Acute Respiratory Infection (ARI)

Last Updated: July 25, 2023

Acute respiratory infection (ARI) is a general term to describe a short-term infection that occurs anywhere along the respiratory tract. There are many different types of ARIs, some of which are mild and resolve spontaneously, while others may impair normal breathing and require medical care. The vast majority of ARIs are caused by viruses.

Acute Respiratory Infection (ARI) falls under theImmunity & Infectious Diseasecategory.

What is an acute respiratory infection?

An ARI is an infection affecting the upper or lower respiratory tract that lasts less than 30 days.[1] The upper respiratory tract includes the nose, sinuses, middle ear, pharynx (throat), and larynx (voice box), while the lower respiratory tract includes the trachea and the bronchi, bronchioles, and alveoli of the lungs (the alveoli are where the oxygen and carbon dioxide exchange occurs in the body). Upper respiratory tract infections are the most common ARIs and include the common cold, sinusitis, tonsillitis, pharyngitis (sore throat), otitis media (ear infection), and laryngitis.[2][3] Lower respiratory tract infections tend to be more serious and include pneumonia, acute bronchitis, bronchiolitis, and bacterial/fungal exacerbations of chronic obstructive pulmonary disease.[3] Some ARIs (e.g., the flu, COVID-19) can affect both the upper and lower respiratory tract, depending on their severity.[4]

What are the main signs and symptoms of acute respiratory infections?

The signs and symptoms of an ARI will depend on the part of the respiratory tract affected and the severity of the infection.

Common symptoms of ARIs include nasal congestion, runny nose, sore throat, facial pressure, sneezing, cough, phlegm, headache, muscle/body aches, tiredness, and fever. When the infection affects the lower respiratory tract, it may also cause shortness of breath, chest pain, and wheezing.[3][4] Symptoms usually resolve within 2 to 10 days, though sometimes cough and nasal discharge can persist for several weeks.[5]

A clinician may notice certain signs of an ARI during an examination, such as inflammation in the throat or ears, crackling and wheezing sounds in the lungs, increased levels of white blood cells, reduced blood oxygen levels, or abnormalities on a chest x-ray.[6]

How are acute respiratory infections diagnosed?

ARIs are often diagnosed based on clinical symptoms alone. Sometimes swabs of the throat or nose, or sputum (phlegm) samples may be used to identify the organism causing the infection, which can help guide treatment.[7] A clinician may also perform a physical exam, including a visual check of the throat and ears, as well as using a stethoscope to listen to the lungs. Further testing, including blood work or a chest x-ray, can help determine the severity of the infection.[6]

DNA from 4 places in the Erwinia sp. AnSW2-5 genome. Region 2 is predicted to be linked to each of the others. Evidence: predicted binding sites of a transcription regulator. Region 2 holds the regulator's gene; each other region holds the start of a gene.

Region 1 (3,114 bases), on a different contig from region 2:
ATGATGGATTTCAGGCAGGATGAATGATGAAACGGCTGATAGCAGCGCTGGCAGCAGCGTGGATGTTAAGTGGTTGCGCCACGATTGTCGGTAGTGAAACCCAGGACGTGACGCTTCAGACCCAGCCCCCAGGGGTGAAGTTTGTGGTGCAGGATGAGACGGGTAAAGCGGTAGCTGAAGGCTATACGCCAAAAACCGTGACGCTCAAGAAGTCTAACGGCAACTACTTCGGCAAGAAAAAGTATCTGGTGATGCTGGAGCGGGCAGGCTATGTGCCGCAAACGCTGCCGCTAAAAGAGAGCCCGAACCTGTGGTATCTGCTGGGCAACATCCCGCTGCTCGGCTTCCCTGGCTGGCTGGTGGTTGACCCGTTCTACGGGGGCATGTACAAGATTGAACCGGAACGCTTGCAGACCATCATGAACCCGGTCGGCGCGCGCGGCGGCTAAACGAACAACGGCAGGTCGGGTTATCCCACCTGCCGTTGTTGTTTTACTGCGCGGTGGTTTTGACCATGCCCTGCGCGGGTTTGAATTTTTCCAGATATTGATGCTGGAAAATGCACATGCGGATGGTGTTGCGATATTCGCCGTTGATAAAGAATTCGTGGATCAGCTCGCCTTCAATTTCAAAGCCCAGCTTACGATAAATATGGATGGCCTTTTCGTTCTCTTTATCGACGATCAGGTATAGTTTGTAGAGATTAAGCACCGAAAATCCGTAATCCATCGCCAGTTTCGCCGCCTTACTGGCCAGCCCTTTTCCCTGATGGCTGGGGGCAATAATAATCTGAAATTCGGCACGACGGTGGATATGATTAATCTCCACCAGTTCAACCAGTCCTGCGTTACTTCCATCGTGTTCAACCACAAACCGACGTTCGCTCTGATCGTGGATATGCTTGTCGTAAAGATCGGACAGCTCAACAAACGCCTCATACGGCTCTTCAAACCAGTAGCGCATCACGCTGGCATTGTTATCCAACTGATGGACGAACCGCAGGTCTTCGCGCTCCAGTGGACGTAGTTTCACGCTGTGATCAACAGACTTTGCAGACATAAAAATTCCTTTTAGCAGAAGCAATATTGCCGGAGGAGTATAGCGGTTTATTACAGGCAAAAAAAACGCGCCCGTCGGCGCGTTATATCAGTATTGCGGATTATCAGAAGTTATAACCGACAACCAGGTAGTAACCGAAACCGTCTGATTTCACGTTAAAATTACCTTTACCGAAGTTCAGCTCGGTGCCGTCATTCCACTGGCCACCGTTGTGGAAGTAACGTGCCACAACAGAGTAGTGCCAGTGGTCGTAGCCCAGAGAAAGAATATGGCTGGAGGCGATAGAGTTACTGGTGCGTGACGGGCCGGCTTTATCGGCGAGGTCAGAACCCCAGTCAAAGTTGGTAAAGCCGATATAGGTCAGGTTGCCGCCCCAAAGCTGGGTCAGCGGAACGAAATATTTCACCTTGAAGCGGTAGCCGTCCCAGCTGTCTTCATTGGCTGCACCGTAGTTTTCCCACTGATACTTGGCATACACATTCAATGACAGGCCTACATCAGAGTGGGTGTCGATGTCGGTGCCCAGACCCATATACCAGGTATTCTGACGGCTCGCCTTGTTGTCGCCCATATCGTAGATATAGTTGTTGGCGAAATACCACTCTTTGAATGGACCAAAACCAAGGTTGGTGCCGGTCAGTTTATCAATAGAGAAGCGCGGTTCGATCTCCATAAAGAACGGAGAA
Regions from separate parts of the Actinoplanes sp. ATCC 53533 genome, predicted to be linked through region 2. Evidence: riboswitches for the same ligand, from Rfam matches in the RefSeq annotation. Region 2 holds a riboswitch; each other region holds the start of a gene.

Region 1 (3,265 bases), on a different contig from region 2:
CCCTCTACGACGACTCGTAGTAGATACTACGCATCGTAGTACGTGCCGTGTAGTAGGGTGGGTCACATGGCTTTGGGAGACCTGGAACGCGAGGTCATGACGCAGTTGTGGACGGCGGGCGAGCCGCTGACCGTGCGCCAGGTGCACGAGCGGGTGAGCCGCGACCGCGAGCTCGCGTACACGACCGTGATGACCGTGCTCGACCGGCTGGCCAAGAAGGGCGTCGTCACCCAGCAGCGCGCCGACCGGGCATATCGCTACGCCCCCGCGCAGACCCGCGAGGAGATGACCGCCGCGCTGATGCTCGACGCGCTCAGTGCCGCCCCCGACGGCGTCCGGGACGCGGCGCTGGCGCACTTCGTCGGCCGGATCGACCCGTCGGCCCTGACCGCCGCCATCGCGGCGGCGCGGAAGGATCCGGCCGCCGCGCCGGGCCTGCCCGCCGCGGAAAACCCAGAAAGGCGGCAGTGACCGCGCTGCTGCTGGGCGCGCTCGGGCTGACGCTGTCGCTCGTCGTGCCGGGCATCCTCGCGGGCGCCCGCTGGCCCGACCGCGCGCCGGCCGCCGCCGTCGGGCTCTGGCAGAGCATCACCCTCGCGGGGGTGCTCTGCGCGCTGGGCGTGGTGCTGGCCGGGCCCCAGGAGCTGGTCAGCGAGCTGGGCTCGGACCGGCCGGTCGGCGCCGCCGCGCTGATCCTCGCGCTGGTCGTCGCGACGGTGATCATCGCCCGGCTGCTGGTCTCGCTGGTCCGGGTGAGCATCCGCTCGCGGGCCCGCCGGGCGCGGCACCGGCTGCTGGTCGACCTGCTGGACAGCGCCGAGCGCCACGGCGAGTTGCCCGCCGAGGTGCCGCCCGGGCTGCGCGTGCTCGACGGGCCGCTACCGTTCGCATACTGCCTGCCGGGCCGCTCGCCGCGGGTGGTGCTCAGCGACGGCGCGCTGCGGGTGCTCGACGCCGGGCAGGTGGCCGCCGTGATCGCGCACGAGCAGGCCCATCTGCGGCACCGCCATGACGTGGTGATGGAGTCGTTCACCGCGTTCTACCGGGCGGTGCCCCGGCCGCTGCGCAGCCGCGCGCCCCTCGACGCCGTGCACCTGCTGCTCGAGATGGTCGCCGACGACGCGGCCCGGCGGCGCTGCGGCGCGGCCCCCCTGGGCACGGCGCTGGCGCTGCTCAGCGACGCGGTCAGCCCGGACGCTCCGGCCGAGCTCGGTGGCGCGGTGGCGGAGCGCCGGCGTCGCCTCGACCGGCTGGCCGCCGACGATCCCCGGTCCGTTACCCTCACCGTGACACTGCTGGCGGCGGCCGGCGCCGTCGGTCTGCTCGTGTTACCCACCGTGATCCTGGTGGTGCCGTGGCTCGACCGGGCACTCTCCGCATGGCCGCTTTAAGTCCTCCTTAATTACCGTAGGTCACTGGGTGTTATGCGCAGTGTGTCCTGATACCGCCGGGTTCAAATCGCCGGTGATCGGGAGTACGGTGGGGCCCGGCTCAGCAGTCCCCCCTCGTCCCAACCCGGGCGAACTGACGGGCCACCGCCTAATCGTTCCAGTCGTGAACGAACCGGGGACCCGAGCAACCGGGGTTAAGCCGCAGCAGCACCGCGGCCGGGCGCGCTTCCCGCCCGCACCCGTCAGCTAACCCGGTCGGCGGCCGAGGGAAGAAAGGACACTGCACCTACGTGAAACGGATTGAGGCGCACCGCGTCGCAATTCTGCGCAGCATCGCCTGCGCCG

What are some of the main medical treatments for acute respiratory infections?

Most ARIs resolve on their own over time and do not require medical treatment, but it is always important to rest and stay hydrated to support recovery.[6]

For symptom management in adults, the following may be helpful:[8][9]

  • Intranasal (i.e., sprayed up the nose) or oral decongestants (e.g., oxymetazoline, pseudoephedrine) can help reduce nasal congestion.
  • Non-steroidal anti-inflammatory drugs (NSAIDs) (e.g., ibuprofen, naproxen) or acetaminophen can help with fever and sore throat.
  • Antihistamines (e.g., diphenhydramine, chlorpheniramine) may slightly reduce sneezing and runny nose.

In the case of some ARIs, including flu and COVID-19, antiviral medications may be given to people at a higher risk of complications.[7]

Although antibiotics are frequently prescribed for ARIs, they are usually not helpful because most ARIs are caused by viruses, not bacteria. Not only will antibiotics be ineffective for most ARIs, but they can also cause side effects like diarrhea and promote antibiotic-resistant bacteria that could cause a future bacterial infection that does not respond to standard antibiotics.[5] However, if a clinician determines that an ARI is bacterial, antibiotic treatment can be life-saving.[6]

Have any supplements been studied for acute respiratory infections?

Supplementation with specific micronutrients may help to reduce the risk and shorten the duration of an ARI. Vitamin C,[3] vitamin D,[10] and zinc[11][12] supplementation show the most consistent benefits for ARI risk and duration.[13]

For more information, see this page: Which Supplements Can Help Against Colds And the Flu?

How could diet affect acute respiratory infections?